“The share tenant is vulnerable to the proportion of his harvest due to the landlord, and the leasehold tenant to a fixed rent that takes no account of the all too frequent crop failures.”
I was fascinated by this statement, and since this article about lessons from fiction I would like to alight from the train here and just look into this a little it more: we will return to the Church and the Freedom Fighters later.
Let’s analyse the above tenancy arrangements by putting some numbers on them. These are unresearched assumptions, but they should give us a flavour of what’s going on. I would be very happy to hear from readers who would like to challenge the assumptions or to provide better data to feed into the models.
Imagine a household which is a tenant on the hacienda, and which is a family of 5. They harvest the land and for say four months of the year it produces an income. Based on the Philippines’ 2011 GDP per head of $2,400 I have assumed 3 productive members of the household, so a total of $7,200 produced by the household during the year. Assume that the household’s monthly expenses are $2 per person per day and 30 days per month. Thus the monthly expense is $2*5*30 = 300, or $3,600 per year.
What happens under the first version described above, where the landlord takes a percentage of output ? Let’s assume the landlord takes 45%. Why have I chosen this number ? Well, without doing detailed research I have made the following assumption. It just so happens that at 45% the household is just about able to make some savings at the end of the year, amounting to $360. The landlord is the one with all the information: if he sets the percentage too low he is not maximising his profit; if he sets it too high, the tenant has no incentive to work hard. The tenant works the land in the Hope that he will put aside a meagre amount every year, and one day his family will be able to afford an education, or a life in the city. The landlord is the one dispensing the Hope.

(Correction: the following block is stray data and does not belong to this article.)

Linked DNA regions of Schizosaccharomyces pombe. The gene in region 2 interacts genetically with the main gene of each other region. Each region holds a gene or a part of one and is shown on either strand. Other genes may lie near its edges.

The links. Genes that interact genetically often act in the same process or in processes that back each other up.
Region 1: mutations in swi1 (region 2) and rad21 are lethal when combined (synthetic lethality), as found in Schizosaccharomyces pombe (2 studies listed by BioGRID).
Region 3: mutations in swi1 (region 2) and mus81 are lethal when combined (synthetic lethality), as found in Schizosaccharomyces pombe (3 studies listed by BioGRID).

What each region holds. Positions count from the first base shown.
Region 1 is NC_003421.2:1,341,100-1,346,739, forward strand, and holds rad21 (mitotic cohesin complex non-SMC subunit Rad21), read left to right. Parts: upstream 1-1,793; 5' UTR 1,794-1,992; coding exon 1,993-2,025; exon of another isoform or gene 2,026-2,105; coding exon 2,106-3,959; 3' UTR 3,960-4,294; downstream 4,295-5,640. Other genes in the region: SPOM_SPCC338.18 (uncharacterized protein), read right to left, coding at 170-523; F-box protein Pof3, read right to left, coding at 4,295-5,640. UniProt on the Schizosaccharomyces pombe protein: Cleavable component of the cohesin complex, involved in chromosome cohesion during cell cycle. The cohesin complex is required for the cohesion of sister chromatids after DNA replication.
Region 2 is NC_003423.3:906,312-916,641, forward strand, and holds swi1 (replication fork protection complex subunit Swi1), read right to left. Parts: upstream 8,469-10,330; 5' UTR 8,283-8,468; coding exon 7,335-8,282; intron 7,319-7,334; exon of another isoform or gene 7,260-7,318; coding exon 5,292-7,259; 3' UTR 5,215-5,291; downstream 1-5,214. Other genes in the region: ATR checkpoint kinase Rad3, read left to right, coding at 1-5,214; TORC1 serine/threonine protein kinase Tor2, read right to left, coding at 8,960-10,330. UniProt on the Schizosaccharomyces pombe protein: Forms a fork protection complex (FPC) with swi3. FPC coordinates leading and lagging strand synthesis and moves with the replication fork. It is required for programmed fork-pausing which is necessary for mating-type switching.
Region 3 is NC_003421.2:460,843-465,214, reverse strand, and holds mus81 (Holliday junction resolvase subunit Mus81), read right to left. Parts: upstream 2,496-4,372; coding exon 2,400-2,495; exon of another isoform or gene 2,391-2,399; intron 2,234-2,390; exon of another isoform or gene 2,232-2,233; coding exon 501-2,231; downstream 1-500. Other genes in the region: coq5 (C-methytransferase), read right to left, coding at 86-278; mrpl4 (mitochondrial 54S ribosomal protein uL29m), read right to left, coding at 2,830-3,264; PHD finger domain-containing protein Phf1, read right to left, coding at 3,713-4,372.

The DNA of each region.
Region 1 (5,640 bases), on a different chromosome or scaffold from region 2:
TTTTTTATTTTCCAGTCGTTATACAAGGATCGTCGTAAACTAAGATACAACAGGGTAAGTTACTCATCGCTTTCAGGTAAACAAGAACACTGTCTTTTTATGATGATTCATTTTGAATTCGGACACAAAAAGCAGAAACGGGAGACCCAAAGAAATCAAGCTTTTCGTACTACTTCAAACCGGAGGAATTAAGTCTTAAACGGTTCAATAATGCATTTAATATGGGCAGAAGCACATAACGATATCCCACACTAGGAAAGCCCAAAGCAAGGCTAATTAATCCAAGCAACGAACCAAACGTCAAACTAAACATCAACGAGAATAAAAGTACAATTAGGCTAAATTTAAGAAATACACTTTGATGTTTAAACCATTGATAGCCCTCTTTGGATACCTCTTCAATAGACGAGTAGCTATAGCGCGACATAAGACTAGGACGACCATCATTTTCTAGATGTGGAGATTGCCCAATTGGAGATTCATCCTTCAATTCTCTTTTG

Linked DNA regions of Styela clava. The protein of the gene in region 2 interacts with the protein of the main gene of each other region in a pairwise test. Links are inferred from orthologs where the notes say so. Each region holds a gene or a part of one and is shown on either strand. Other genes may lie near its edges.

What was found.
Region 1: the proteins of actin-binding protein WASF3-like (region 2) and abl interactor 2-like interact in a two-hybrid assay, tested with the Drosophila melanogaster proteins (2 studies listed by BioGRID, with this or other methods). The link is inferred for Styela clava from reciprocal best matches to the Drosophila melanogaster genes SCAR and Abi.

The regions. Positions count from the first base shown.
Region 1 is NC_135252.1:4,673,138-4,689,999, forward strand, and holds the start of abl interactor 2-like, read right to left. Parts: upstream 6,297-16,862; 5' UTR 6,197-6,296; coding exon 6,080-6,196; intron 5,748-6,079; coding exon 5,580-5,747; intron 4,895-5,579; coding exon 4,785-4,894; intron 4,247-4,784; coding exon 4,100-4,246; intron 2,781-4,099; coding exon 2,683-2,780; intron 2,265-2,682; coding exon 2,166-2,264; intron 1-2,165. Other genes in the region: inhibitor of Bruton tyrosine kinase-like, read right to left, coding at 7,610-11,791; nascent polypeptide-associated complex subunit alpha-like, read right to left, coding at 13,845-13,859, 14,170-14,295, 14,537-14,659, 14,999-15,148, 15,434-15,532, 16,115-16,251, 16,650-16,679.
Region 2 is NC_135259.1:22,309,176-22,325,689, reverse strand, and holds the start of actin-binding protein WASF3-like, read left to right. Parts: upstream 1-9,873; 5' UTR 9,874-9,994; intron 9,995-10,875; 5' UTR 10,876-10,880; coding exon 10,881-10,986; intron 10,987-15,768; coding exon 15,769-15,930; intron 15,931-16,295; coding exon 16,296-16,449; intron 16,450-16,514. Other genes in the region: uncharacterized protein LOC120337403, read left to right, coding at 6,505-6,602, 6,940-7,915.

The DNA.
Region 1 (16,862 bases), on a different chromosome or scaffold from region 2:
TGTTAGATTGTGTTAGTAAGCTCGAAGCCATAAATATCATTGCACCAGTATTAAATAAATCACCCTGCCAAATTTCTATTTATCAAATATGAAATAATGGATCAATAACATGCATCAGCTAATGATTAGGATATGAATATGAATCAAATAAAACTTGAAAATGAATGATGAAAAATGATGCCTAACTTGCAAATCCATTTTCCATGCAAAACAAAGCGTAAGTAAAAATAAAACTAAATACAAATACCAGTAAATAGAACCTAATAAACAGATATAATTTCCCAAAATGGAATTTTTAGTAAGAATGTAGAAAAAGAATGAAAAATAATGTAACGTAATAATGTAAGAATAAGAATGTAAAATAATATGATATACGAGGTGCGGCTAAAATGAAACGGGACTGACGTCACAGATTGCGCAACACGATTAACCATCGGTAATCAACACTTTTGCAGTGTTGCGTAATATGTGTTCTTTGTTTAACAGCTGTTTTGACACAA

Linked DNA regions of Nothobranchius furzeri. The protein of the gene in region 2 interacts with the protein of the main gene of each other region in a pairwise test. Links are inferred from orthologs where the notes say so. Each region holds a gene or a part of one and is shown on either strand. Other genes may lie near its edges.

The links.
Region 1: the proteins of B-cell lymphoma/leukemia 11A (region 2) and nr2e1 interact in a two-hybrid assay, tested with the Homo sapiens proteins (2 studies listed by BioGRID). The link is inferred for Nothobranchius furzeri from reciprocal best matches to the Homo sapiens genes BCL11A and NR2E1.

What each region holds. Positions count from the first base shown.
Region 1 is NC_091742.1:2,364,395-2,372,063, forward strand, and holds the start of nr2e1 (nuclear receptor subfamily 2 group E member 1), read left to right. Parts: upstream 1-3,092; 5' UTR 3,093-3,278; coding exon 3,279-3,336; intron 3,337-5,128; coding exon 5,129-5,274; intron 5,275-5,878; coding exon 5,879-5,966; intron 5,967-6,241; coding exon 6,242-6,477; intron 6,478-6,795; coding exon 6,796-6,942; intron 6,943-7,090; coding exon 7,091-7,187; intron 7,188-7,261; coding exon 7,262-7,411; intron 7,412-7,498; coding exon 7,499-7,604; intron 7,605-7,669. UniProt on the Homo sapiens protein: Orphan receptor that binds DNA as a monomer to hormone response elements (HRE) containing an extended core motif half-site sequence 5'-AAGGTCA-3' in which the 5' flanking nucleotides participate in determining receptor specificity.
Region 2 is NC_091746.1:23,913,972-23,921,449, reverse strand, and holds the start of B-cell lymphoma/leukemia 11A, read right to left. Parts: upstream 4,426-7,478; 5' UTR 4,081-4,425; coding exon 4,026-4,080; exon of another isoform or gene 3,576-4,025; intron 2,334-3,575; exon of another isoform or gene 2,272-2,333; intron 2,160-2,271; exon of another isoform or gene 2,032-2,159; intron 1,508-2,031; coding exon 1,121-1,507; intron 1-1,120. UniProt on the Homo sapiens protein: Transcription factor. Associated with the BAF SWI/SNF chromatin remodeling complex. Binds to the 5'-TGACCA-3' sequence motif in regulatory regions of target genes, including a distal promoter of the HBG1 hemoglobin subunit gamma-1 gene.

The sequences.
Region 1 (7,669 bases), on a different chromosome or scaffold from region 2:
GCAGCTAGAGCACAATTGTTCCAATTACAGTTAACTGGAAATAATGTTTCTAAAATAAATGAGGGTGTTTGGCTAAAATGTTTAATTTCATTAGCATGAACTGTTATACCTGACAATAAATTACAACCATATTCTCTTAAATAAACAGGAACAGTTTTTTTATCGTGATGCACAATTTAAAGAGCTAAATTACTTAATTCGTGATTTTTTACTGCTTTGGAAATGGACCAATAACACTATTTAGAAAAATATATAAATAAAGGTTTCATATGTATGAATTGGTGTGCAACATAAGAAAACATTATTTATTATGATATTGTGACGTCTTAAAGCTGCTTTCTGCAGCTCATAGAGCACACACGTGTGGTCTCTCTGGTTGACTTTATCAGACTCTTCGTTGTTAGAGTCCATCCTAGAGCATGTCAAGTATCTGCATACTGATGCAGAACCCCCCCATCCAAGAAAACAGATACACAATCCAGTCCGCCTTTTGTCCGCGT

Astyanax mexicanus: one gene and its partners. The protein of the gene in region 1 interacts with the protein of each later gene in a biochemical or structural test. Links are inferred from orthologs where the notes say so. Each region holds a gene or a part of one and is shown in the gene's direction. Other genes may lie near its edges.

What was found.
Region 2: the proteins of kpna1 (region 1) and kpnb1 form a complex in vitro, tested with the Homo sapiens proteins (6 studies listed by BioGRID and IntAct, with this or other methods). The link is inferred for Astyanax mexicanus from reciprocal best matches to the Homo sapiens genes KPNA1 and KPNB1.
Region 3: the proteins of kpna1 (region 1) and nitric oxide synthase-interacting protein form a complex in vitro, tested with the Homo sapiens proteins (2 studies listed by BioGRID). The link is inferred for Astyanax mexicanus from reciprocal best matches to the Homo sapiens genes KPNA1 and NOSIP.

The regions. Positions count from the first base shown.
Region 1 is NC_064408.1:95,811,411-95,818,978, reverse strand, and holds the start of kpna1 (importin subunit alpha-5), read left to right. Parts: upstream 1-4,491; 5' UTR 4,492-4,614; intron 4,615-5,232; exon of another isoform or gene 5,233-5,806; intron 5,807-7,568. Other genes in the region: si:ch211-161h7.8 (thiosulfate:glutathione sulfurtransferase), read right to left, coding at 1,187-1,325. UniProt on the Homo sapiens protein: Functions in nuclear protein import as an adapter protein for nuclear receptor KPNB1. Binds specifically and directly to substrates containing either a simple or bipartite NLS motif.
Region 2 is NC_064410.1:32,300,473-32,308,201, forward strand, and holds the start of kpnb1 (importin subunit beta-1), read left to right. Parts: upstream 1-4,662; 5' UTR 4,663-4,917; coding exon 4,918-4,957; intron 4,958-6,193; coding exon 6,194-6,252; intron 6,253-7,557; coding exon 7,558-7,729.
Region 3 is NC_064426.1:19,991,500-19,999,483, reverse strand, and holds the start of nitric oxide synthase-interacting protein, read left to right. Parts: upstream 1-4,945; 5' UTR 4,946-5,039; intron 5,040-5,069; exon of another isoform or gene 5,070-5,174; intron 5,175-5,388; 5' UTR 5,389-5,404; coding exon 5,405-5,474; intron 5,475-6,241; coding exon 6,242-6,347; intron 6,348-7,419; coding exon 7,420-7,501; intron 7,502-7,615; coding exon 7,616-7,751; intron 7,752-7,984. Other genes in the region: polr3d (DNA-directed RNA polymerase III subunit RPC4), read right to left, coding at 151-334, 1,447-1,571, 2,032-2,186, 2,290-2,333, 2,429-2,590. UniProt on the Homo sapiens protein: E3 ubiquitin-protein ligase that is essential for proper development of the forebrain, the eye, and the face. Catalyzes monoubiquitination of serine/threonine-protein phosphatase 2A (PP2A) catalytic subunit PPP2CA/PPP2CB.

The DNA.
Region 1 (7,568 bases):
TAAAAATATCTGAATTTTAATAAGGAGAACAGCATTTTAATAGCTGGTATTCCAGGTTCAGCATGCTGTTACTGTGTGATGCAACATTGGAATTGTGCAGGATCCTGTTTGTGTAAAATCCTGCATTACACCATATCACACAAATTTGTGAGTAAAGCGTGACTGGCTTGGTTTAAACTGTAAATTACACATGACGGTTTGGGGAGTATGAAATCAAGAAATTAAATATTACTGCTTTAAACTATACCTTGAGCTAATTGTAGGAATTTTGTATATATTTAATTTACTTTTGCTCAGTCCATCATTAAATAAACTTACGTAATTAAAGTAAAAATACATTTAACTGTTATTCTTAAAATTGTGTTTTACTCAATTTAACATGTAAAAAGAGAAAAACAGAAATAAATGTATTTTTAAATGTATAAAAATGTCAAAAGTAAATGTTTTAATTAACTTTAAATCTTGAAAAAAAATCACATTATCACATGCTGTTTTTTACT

And indeed it seems to work. Look at Chart 1. Lo and behold every year the household’s wealth increases, up to a respectable $4,320 after Year 12.
What happens to our tenant household ? Well, on the one hand their savings will be wiped out, and the household will be put into debt. Let’s assume that they can borrow the money, but will need to pay an interest rate of 50% pa (a reasonable assumption, I think). Look what happens to their finances in Chart 2. Ouch. By the end of Year 12 our household is over $6,000 in debt.
Is it any better for the tenant to adopt the second model, and pay a fixed rent ? Suppose the landlord charges a fixed rent of $250 per month, regardless of output. In this case, the wealth accumulation is even better, there is more Hope for the tenant. Chart 3 shows that the family accumulates $7,200 at the end of Year 12:
But look what happens (Chart 4) when there a crop failure. The rent still has to be paid, so an even bigger liability is incurred when the Year 7 income disappears. And the debt spiral at 50% pa interest rates take the household to a whopping $15,000 in debt by Year 12, although you would imagine they will have been evicted into destitution long before that.
In the novel Arditti examines in depth the role of the Church within a society such as this. Julian Tremayne, a Catholic priest of mid-ranking English aristocratic blood, leaves his home country in the 1970s and sets out for the Philippines to take up a posting there as parish priest. Over time, his pastoral duties bring him into contact with exactly the type of people described in the example above. Initially he plays the role that is expected from him, preaching to the congregation according to local custom, and providing food, shelter, medicine and money for those in extreme need. In this role he is very much part of the Church Establishment, which above all wants to maintain cordial relations with all factions in Philippine society.